Unmoved by increasing calls to review its “harsh” conditions, the International Monetary Fund (IMF) on Monday urged Pakistan to implement tax and energy reforms aimed at bringing down a very high public debt and making power sector financially viable.
The IMF programme objectives continue to be part of the agenda that has to be addressed during the programme implementation, said IMF Resident Representative Teresa Daban Sanchez on Monday.
She outlined enhancing revenues and ending quasi-fiscal operations as core objectives of the IMF programme.
Sanchez was speaking at a webinar arranged by the Pakistan Institute of Development Economics (PIDE) under its series of “Future of Pakistan Economy with IMF Programme”.
The local IMF head repeatedly underlined the need for taking taxation and power tariff measures agreed with the IMF last month despite an ongoing third wave of Covid-19 and a call by Pakistan’s new Finance Minister Shaukat Tarin, other policy experts and politicians to renegotiate the IMF deal.
“Changes of finance ministers will not affect our approach and we are ready to work with Shaukat Tarin,” she said while responding to a question whether the Fund would renegotiate the programme. To another question on whether the three-year programme could be extended in case the IMF relaxed the time frame to implement the conditions, Sanchez said “there is still plenty of time to do many things and there is a need to focus on getting things done.”
The three-year IMF programme is going to expire in September next year.
Tarin, accompanied by Special Assistant to Prime Minister on Revenue Dr Waqar Masood, on Monday arrived in the Q-block and formally assumed his responsibilities.
“I will soon announce my priorities and have taken briefing on next year’s budget,” said Tarin in brief interaction with media after taking charge of office.
Masood may get a new role in the Q-block after his retirement as finance secretary over four years ago. The IMF country head said that general sales tax and personal income tax reforms should be implemented in the next fiscal year, “as we see an improvement in economy”.
“Power sector is in a situation that is very challenging and it requires continued reforms and taxation reforms also need to be continued,” said Sanchez.
“There are some reforms that need to be done whether Covid or no Covid like amendments to the National Electric Power Regulatory Authority (Nepra) and the State Bank of Pakistan (SBP) laws,” said the IMF country head.
The power sector “has become a micro critical issue and a lack of financial stability in the sector is affecting the economy”, she said.
The IMF local head again emphasised the need for implementing the circular debt management plan, which she said required aligning power tariffs with cost recovery, reduction in losses and automatic targeted subsidies.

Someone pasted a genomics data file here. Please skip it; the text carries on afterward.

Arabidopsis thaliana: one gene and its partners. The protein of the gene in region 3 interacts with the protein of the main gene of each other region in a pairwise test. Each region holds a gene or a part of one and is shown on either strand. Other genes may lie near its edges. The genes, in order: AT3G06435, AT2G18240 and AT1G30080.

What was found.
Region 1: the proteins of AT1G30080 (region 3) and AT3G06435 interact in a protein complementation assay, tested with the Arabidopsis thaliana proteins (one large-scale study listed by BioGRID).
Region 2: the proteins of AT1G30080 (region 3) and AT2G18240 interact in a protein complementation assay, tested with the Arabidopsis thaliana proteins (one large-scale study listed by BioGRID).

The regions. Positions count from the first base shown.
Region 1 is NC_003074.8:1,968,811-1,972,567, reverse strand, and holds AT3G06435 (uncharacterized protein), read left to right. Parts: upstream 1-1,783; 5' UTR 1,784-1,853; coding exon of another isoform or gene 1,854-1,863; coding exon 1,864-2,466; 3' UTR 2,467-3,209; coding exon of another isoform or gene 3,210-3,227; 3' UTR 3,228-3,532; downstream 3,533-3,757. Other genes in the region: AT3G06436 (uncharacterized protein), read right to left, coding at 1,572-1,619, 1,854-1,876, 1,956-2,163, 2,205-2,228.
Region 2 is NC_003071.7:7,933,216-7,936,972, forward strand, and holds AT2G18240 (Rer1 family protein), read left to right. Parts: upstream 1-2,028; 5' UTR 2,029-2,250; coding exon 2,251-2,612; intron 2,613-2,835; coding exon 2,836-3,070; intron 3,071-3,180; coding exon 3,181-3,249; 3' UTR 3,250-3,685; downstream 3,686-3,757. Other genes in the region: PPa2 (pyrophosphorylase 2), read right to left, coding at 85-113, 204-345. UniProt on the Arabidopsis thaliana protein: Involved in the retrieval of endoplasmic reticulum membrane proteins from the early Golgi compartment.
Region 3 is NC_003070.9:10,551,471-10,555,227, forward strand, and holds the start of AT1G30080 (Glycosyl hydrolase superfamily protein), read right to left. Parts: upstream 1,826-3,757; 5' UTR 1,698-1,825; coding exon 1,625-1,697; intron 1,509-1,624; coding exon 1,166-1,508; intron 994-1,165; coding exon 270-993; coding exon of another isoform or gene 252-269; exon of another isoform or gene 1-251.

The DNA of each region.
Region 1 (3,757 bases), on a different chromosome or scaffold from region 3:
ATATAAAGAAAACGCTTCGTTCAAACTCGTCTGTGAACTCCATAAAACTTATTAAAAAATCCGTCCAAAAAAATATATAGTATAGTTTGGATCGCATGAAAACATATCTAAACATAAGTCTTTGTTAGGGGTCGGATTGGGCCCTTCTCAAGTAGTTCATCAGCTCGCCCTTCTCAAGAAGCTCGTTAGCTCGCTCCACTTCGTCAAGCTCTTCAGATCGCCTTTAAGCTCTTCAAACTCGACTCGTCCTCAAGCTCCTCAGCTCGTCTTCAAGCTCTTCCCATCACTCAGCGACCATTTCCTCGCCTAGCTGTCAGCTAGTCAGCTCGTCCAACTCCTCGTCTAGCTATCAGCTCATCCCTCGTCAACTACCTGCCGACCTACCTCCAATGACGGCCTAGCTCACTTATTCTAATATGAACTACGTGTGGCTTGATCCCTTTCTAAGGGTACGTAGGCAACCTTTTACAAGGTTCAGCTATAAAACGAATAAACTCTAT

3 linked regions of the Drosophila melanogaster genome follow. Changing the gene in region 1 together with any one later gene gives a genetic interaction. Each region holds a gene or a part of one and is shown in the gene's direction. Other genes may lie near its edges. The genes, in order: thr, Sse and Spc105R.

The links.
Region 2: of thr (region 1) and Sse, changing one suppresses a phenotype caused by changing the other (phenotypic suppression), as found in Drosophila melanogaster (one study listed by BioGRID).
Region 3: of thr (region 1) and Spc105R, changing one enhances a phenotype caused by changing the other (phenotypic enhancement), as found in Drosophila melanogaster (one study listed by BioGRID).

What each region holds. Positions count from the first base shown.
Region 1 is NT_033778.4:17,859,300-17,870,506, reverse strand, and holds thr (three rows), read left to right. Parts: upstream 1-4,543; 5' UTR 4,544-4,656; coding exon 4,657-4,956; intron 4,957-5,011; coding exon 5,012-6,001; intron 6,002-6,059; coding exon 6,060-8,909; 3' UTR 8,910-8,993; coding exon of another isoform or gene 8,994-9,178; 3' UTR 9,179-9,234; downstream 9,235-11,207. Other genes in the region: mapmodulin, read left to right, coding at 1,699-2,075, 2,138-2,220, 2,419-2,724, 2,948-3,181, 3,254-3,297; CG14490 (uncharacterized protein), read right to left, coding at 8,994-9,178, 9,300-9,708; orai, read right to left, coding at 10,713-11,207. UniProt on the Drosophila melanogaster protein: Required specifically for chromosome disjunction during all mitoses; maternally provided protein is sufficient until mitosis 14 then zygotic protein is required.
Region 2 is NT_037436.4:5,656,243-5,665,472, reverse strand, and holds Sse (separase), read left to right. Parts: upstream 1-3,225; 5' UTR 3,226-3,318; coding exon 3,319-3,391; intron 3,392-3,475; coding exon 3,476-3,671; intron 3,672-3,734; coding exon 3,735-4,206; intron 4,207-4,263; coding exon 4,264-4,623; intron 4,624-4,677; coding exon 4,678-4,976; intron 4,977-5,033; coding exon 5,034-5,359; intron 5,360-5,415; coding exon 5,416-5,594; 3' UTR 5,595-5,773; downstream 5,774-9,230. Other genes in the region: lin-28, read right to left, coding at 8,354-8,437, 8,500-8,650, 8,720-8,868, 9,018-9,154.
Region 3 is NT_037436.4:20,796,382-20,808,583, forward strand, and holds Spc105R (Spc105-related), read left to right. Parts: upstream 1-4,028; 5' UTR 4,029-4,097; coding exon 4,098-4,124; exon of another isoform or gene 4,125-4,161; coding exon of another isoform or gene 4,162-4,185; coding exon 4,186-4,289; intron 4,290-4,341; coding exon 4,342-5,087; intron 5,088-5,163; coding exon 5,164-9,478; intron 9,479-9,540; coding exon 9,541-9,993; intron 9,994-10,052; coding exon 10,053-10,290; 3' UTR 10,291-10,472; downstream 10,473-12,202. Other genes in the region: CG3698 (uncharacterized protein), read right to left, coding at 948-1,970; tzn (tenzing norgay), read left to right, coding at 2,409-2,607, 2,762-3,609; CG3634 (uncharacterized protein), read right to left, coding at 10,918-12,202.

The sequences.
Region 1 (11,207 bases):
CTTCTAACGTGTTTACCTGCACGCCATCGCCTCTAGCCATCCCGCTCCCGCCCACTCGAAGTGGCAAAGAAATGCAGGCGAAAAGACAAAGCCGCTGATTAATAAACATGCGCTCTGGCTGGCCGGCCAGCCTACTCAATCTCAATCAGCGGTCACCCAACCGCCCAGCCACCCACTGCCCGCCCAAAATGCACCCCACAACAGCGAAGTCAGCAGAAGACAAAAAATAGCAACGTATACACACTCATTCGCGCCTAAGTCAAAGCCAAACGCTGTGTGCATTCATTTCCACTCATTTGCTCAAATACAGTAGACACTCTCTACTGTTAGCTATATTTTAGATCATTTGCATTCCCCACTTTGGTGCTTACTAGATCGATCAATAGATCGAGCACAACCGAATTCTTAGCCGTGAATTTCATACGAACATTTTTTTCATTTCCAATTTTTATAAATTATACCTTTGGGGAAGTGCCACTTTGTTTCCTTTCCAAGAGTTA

The circular debt management plan seeks to increase electricity tariffs by Rs5.65 per unit or 36% within six months. Fiscal strategy needed to be sustainable, otherwise, it would pull Pakistan down in a very complicated manner, warned Sanchez. The public debt at 92.8% of GDP had increased to a level that was very high and required attention, she added.
“Pakistan’s 10% of tax-to-GDP ratio is one of the lowest in the world and it is very difficult to run a country of 220 million with this ratio,” said the resident representative.
However, the IMF has to share the blame for this ratio as increasing revenue is part of every IMF programme and it has yet continued compromising on tax targets and giving exemptions to the affluent class including tax amnesties during the course of programme implementation.
“The IMF has a very mechanical approach to increase taxes without understanding the impact of distorted tax policies on the economy like the distorted withholding tax that is killing the economy,” said PIDE Vice Chancellor Dr Nadeemul Haque, who is also a former IMF employee.
Former special finance secretary Mohsin Chandna and leading businessman Mohammad Bashir also criticised the IMF’s taxation policies.
Chandna, now serving as Inter-Provincial Coordination Secretary, urged the IMF to set realistic tax collection targets, saying the last two tax collection targets were highly unrealistic and being missed by wide margins.
“The programme performance is based on primary budget balance targets for making the debt sustainable and this has to be achieved through many instruments and revenue is the one,” said Sanchez. She said that Pakistan has to have an ambitious tax collection target.
For the next fiscal year, the government has projected Rs5.908 trillion tax target while the IMF has shown it at Rs5.963 trillion, which requires 27% growth and additional measures of around Rs600 billion.
“We feel that there is no ground reality in the new IMF policy for Pakistan and it looks the result of the direct interaction between the IMF and the FBR,” said Mohammad Bashir – a textile owner and member of Pakistan Business Council.
She guardedly supported central bank autonomy. “I am not an expert on central bank legislation but legal protection is a standard all over the world but it is limited to very few circumstances,” said Sanchez while commenting on a question on proposal to exempt the SBP from accountability.
“If the current policies are implemented, Pakistan can return to economic growth of 4%,” said Sanchez. To a question about 1.5% economic growth forecast by IMF this year as against Pakistan’s 3%, Teresa said that the economy was doing well and growth will probably be closer to what Pakistani authorities have announced.
Published in The Express Tribune, April 20th, 2021.
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